Results Among 11,557 female patients included in the pooled database, 9,420 were treated with a drug-eluting stent and had BMI data available. Patients with higher BMI were significantly younger and with more cardiovascular risk factors. Only 139 patients were underweight and had significantly higher adjusted rates of cardiac mortality and all-cause mortality than the rest of the population (hazard ratio: 2.20 [1.31 to 3.71] compared with normoweight). There was a significantly lower frequency of unadjusted 3-year all-cause mortality in overweight, obese, and severely obese patients compared with normoweight. However, following multivariable analysis, a trend toward increased risk of death in severely obese patients was observed, describing an inverse “J”-shaped relation between BMI and 3-year mortality. Conversely, the relationship between BMI and other outcomes, such as major adverse cardiac events, was flat for normoweight and higher BMI.
Conclusions The risk of 3-year adjusted cardiac events did not differ across BMI groups, whereas the risk of all-cause mortality compared with normoweight was significantly higher in underweight patients and lower in overweight patients with a trend toward increased risk in the severely obese population.
Obesity represents a growing public health issue. It is estimated that more than two-thirds of U.S. adults are overweight with consequences on general and cardiovascular health and health care costs (1). Body mass index (BMI) is an indicator of relative weight for height and is frequently used as a surrogate for the assessment of excess body fat and obesity. A prospective study on more than 1.4 million white adults has shown that the risk of all-cause mortality in the general population has a “J” shape association with BMI with the lower mortality rate for a BMI of 25 kg/m2. A progressive increase in mortality is observed for BMI values higher and lower than 25 kg/m2 (2).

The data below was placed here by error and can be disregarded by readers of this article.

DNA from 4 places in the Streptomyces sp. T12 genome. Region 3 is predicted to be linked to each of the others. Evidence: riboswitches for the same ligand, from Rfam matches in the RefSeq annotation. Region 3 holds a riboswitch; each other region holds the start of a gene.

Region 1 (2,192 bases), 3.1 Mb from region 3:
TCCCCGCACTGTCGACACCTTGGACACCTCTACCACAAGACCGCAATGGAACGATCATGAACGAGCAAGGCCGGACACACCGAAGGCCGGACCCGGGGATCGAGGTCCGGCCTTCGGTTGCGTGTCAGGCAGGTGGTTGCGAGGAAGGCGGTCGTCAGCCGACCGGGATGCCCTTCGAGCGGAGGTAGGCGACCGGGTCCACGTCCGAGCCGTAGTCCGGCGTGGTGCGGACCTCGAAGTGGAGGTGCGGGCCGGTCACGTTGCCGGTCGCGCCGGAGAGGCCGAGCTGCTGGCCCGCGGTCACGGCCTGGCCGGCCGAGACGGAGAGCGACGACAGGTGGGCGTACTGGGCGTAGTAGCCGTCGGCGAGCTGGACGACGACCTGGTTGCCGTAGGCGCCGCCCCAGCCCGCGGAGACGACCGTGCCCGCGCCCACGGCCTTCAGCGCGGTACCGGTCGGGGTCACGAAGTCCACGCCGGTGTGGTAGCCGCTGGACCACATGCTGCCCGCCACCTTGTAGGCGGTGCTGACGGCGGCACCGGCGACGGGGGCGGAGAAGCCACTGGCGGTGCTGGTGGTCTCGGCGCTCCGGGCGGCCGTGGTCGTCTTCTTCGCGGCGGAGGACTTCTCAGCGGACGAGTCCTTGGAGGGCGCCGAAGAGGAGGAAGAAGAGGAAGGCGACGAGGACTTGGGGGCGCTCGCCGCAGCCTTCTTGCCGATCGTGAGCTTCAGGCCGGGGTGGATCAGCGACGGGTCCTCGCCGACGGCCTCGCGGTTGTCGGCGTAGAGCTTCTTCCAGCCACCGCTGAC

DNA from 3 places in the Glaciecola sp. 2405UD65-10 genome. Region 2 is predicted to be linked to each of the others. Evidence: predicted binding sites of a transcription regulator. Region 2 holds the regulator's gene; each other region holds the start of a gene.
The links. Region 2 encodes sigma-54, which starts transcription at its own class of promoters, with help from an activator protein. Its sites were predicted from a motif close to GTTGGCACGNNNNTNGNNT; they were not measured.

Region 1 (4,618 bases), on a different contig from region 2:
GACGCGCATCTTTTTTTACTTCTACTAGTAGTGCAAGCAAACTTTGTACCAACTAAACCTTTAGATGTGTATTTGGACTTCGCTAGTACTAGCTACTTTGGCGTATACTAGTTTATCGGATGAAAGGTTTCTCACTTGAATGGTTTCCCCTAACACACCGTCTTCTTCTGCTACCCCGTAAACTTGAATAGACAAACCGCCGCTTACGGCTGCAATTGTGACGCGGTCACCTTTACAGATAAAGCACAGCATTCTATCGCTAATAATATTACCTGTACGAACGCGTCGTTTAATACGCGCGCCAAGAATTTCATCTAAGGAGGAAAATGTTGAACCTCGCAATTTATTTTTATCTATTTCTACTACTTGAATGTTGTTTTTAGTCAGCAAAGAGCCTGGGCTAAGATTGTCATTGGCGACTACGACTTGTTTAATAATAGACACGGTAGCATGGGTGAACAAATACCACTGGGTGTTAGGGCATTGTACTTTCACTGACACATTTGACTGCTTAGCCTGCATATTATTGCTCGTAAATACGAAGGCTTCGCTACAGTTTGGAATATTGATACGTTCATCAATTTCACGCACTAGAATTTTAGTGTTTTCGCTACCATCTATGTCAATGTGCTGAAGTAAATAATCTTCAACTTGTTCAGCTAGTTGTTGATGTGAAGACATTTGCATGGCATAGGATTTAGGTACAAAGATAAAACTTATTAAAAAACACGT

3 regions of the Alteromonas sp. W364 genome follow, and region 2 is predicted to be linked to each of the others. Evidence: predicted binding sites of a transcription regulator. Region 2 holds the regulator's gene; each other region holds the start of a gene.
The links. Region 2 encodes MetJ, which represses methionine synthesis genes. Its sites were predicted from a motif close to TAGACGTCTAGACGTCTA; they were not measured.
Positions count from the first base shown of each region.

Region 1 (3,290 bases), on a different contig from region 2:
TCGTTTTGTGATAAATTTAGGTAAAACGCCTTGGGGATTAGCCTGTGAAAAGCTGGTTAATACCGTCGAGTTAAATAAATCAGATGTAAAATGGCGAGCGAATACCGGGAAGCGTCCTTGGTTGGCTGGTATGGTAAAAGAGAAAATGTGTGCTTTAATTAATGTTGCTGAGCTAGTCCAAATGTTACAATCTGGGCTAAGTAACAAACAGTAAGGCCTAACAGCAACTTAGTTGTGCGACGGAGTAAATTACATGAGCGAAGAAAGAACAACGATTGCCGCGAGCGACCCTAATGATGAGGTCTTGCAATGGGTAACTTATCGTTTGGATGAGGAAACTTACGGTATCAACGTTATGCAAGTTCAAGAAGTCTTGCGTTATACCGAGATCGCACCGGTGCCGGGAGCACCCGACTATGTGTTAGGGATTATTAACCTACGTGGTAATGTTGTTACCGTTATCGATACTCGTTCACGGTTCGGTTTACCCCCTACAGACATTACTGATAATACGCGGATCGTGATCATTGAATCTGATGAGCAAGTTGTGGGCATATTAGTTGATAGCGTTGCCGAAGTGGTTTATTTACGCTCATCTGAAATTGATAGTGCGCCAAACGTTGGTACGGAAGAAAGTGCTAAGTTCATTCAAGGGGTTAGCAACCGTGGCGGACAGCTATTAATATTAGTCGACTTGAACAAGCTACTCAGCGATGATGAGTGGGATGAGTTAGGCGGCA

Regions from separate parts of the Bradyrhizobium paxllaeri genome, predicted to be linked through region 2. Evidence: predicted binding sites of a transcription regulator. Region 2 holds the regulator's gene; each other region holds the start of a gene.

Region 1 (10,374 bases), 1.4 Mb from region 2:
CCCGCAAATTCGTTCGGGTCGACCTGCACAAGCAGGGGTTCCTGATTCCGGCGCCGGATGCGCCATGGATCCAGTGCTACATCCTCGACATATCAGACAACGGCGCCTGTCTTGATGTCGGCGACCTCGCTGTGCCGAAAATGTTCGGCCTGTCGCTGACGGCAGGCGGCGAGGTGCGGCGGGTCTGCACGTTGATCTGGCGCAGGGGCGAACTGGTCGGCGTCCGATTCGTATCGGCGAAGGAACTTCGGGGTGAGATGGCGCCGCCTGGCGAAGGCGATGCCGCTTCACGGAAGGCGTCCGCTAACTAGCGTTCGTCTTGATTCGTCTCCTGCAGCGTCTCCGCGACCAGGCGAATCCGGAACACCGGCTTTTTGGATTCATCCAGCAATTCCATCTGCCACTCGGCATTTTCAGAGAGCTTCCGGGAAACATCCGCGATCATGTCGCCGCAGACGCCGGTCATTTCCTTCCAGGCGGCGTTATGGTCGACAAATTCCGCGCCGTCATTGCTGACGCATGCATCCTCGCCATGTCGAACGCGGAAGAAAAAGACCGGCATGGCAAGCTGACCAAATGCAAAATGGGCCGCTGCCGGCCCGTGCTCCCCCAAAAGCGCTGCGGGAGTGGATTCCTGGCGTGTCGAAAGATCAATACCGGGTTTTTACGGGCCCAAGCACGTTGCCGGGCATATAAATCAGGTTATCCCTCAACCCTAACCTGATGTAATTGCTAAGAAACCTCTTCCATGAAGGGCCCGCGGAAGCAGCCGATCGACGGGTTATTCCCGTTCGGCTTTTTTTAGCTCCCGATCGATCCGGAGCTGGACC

Nevertheless, a growing body of evidence in the past decade has shown that among patients with chronic diseases, higher, instead of lower BMIs, are associated with better prognosis (3–6). This phenomenon is called “obesity paradox” or “reverse epidemiology.” An inverse relation between BMI and cardiovascular outcomes has also been described after percutaneous coronary intervention (PCI), supporting the existence of the obesity paradox (7–18). Yet, evidence of this phenomenon in female patients undergoing contemporary PCI is very limited. In several reports on the obesity paradox in PCI patients, female patients accounted for <30% of the study population (19,20). In addition, it has been suggested that overweight and obese female patients might have a higher mortality rate than male counterparts after PCI. Although these data need to be interpreted with caution because of the small sample size and the observational nature of the study, they are certainly provocative and hypothesis generating (19). Therefore, we sought to carefully evaluate the relation between BMI and risks of major cardiovascular events and mortality after PCI with drug-eluting stent (DES) in female patients using patient-level data from 26 randomized clinical trials.
Principal investigators and device manufacturers participating in the Gender Data Forum (convened on September 24, 2012, in Washington, DC) were contacted to obtain patient-level data for female participants from randomized trials on DES. The design and rationale of the patient-level pooled database have been previously reported (21). Briefly, we pooled in our dataset patient-level data for female participants of 26 randomized clinical trials, designed to study PCI outcomes, performed between 2002 and 2013. The list of included studies in the database and their characteristics are described in Online Tables 1 and 2. All trials included in our analysis complied with the provisions of the Declaration of Helsinki, and were approved by the institutional review boards. Patients provided written informed consent for participation in each study.